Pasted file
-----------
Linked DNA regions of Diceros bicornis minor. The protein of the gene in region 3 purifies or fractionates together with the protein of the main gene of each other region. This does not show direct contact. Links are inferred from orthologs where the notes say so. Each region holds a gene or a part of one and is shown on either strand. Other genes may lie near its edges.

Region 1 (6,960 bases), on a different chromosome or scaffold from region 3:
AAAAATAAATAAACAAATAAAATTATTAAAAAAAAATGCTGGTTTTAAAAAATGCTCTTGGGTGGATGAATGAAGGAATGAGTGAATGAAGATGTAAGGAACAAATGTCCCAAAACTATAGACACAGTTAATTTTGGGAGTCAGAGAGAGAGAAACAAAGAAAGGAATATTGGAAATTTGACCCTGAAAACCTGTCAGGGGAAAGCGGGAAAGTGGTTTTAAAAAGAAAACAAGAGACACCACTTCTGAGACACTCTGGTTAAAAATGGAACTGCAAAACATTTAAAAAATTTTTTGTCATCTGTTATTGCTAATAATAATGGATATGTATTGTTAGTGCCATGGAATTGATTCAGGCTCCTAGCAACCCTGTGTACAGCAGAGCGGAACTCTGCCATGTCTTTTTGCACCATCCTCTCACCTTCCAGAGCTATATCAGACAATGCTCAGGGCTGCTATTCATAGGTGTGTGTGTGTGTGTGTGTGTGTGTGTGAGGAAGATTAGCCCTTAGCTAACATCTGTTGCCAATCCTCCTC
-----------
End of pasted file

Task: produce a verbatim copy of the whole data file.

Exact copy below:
Linked DNA regions of Diceros bicornis minor. The protein of the gene in region 3 purifies or fractionates together with the protein of the main gene of each other region. This does not show direct contact. Links are inferred from orthologs where the notes say so. Each region holds a gene or a part of one and is shown on either strand. Other genes may lie near its edges.

Region 1 (6,960 bases), on a different chromosome or scaffold from region 3:
AAAAATAAATAAACAAATAAAATTATTAAAAAAAAATGCTGGTTTTAAAAAATGCTCTTGGGTGGATGAATGAAGGAATGAGTGAATGAAGATGTAAGGAACAAATGTCCCAAAACTATAGACACAGTTAATTTTGGGAGTCAGAGAGAGAGAAACAAAGAAAGGAATATTGGAAATTTGACCCTGAAAACCTGTCAGGGGAAAGCGGGAAAGTGGTTTTAAAAAGAAAACAAGAGACACCACTTCTGAGACACTCTGGTTAAAAATGGAACTGCAAAACATTTAAAAAATTTTTTGTCATCTGTTATTGCTAATAATAATGGATATGTATTGTTAGTGCCATGGAATTGATTCAGGCTCCTAGCAACCCTGTGTACAGCAGAGCGGAACTCTGCCATGTCTTTTTGCACCATCCTCTCACCTTCCAGAGCTATATCAGACAATGCTCAGGGCTGCTATTCATAGGTGTGTGTGTGTGTGTGTGTGTGTGTGTGAGGAAGATTAGCCCTTAGCTAACATCTGTTGCCAATCCTCCTC